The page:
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filehandle question

by warpod (Novice)
on Oct 11, 2004 at 13:36 UTC ( #398146=perlquestion: print w/ replies, xml ) Need Help??
warpod has asked for the wisdom of the Perl Monks concerning the following question:

What is wrong with this code?
==== test. pl ====== #!/usr/bin/perl use strict; use mmm; local* F; mmm::fopen(F, ">tst"); print F "hi"; mmm::fclose F; ==== mmm.pm ====== #!/usr/bin/perl use strict; package mmm; BEGIN {} sub fopen(*;$) { local *FH = $_[0]; return CORE::open(FH, $_[1]); } sub fclose(*) { local *FH = $_[0]; return CORE::close(FH); } END { } 1;
when executed it says:
print() on unopened filehandle F at test.pl line 7.
but if I move fopen and fclose into test.pl, then this code
local* F; fopen(F, ">tst"); print F "hi"; fclose F;
works just fine. What is wrong in package?

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Re: filehandle question
by BrowserUk (Pope) on Oct 11, 2004 at 13:47 UTC

    You can't pass a glob by bareword. Try this:

    #!/usr/bin/perl use strict; use mmm; local* F; mmm::fopen( *F, ">tst"); print F "hi"; mmm::fclose *F;

    Examine what is said, not who speaks.
    "Efficiency is intelligent laziness." -David Dunham
    "Think for yourself!" - Abigail
    "Memory, processor, disk in that order on the hardware side. Algorithm, algorithm, algorithm on the code side." - tachyon
Re: filehandle question
by coreolyn (Parson) on Oct 11, 2004 at 13:52 UTC
Re: filehandle question
by hv (Parson) on Oct 11, 2004 at 14:30 UTC

    If you define fopen in the same package as you use it it works fine. When passing the bareword to the mmm package, however, it gets interpreted as *mmm::F instead of *main::F, so the file has been opened but in the wrong glob.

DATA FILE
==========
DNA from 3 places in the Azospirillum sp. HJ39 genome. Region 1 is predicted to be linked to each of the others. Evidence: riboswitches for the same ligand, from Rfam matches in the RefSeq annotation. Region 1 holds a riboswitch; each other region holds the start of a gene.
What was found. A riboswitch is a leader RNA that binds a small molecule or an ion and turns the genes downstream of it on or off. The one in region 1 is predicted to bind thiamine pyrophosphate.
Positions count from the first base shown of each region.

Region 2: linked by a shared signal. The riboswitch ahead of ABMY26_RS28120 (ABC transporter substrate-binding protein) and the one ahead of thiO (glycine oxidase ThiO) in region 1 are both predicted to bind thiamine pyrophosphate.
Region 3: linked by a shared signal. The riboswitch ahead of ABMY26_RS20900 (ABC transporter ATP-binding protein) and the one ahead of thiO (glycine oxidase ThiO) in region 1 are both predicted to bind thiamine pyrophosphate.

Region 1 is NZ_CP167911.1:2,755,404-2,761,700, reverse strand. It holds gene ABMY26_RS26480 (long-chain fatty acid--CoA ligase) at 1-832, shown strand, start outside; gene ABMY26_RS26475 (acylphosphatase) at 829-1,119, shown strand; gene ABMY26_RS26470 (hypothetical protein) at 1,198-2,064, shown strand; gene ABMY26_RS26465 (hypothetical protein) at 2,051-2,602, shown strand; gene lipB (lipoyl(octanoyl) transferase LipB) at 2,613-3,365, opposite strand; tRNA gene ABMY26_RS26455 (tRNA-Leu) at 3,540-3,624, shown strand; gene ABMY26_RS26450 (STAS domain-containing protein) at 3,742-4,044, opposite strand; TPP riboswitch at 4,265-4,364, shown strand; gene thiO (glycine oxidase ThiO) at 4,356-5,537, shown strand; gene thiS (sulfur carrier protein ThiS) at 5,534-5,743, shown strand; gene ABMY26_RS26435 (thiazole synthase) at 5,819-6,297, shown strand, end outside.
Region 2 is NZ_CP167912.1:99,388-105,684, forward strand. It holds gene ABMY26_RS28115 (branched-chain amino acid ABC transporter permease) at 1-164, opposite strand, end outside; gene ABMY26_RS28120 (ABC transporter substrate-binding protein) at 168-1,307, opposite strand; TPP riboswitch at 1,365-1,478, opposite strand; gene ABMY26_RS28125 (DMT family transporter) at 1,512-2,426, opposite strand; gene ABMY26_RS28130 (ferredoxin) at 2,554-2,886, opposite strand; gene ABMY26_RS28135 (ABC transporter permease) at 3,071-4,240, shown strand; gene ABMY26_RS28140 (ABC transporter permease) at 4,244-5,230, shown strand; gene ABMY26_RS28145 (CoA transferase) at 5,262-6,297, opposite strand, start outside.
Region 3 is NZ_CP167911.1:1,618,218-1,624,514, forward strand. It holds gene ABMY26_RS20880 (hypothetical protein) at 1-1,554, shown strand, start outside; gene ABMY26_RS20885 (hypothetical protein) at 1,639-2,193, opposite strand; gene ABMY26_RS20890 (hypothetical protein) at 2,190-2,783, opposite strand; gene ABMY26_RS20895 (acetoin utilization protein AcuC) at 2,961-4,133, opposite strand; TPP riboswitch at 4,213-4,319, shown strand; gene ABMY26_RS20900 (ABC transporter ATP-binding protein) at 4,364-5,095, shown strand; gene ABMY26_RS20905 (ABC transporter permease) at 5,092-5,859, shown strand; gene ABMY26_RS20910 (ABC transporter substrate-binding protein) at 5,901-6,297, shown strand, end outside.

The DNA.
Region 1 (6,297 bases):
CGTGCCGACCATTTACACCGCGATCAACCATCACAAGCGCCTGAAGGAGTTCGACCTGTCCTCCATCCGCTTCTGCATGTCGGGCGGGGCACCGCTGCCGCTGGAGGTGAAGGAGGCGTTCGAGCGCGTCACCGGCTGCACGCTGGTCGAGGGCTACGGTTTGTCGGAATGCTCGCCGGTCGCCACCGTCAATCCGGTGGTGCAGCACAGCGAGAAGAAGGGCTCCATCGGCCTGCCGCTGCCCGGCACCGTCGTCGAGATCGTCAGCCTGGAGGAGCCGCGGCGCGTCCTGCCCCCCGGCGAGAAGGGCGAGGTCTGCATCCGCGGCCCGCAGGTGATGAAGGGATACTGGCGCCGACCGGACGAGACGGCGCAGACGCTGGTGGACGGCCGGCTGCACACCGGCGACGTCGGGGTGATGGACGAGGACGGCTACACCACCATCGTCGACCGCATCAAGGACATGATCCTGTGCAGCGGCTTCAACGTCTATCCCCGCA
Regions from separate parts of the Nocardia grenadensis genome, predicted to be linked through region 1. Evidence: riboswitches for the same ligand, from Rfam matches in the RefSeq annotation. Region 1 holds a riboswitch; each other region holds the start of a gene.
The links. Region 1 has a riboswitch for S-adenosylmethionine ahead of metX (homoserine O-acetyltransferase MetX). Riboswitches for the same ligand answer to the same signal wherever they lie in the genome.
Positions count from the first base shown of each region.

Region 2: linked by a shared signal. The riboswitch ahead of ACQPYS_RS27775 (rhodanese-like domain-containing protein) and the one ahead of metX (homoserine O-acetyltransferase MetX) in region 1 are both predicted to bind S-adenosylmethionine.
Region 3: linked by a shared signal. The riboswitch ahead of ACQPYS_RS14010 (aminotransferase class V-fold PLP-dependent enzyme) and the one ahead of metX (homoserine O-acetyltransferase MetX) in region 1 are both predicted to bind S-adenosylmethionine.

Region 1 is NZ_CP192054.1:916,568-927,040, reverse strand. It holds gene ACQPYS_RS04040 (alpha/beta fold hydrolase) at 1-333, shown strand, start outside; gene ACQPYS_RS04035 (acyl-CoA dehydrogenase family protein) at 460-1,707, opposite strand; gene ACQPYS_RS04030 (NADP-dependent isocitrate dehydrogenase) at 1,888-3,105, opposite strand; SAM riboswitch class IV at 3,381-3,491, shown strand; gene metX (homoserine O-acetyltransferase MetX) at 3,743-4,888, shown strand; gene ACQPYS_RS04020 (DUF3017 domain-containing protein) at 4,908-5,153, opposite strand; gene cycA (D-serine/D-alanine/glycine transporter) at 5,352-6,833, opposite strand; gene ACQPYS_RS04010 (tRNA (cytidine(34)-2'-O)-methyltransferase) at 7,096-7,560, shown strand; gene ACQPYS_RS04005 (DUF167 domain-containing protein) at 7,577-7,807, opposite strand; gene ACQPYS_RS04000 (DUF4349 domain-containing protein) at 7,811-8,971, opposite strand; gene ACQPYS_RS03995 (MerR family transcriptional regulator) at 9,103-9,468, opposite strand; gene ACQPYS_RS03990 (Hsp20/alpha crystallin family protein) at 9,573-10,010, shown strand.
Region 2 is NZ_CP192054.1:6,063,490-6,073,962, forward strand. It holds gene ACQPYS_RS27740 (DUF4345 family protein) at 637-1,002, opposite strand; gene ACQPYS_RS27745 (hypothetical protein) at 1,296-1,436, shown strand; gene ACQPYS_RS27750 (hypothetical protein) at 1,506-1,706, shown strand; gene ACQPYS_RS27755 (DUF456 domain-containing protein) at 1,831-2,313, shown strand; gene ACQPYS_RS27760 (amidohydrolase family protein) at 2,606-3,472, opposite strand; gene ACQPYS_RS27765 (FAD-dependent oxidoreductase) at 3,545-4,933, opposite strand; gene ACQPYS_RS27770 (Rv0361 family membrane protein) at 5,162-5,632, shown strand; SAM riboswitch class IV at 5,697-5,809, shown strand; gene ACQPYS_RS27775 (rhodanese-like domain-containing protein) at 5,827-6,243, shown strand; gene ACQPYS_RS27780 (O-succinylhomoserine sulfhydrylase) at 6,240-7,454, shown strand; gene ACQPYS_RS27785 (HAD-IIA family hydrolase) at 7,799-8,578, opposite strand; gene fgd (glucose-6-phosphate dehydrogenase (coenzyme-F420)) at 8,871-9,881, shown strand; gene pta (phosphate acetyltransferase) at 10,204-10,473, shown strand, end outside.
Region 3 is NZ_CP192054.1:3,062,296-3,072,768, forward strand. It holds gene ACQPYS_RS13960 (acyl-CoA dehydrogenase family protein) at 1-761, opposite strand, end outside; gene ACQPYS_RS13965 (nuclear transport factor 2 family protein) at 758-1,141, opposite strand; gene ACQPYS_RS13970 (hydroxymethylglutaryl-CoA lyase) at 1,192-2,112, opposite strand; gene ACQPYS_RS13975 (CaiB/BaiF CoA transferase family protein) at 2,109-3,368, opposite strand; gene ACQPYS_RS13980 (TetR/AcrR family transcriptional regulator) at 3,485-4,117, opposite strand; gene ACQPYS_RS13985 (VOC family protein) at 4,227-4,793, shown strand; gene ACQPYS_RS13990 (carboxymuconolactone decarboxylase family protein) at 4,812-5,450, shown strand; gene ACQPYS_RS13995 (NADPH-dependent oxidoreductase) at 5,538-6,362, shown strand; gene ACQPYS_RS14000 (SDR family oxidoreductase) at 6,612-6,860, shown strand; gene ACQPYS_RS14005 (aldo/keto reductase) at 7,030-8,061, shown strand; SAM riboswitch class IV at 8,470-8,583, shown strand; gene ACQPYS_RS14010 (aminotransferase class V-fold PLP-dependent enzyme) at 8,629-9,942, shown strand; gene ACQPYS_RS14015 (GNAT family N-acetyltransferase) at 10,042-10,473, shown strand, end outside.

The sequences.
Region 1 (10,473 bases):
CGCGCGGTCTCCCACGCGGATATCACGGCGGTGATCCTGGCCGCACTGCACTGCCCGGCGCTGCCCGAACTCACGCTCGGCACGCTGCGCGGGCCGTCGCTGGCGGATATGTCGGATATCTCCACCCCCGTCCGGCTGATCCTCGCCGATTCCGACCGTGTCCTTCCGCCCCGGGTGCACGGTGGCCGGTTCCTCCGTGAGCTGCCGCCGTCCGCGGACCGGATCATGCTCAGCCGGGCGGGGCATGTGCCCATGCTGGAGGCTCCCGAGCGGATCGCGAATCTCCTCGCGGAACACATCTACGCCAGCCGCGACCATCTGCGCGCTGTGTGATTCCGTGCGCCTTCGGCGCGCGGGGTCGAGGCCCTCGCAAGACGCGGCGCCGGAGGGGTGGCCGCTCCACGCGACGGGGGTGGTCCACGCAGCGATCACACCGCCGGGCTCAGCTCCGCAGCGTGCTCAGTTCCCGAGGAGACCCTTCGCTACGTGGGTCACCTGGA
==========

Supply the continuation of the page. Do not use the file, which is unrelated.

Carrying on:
Given the prototype, this is arguably a bug - the bareword 'F' should be coerced to a glob in the caller's context. However there is no guarantee it is easily fixable - I suspect that it is currently passed as a simple string, and not turned into a glob reference until the actual assignment in mmm::fopen().

    Hugo

Re: filehandle question
by bobf (Monsignor) on Oct 11, 2004 at 16:53 UTC

    As soon as I read your error message I thought, "how do you know you opened F in the first place?" Then I read the rest of your question and the other responses and realized that the globbing issue was the primary problem. Nonetheless, you should always check the return value of open to make sure it succeeded. If open fails, you will get the same error (print() on unopened filehandle F) when you try to print to the filehandle later.

    open, perlopentut

    HTH
Re: filehandle question
by revdiablo (Prior) on Oct 11, 2004 at 17:00 UTC

    It may be beside the point, but -- assuming you have a new enough perl -- I would recommend avoiding bareword filehandles, and switching to autovivifying lexicals:

    use strict; use warnings; { package mmm; sub fopen { CORE::open $_[0], $_[1]; } sub fclose { CORE::close $_[0]; } } mmm::fopen(my $fh, ">test"); print $fh "Foo, bar.\n"; mmm::fclose($fh);

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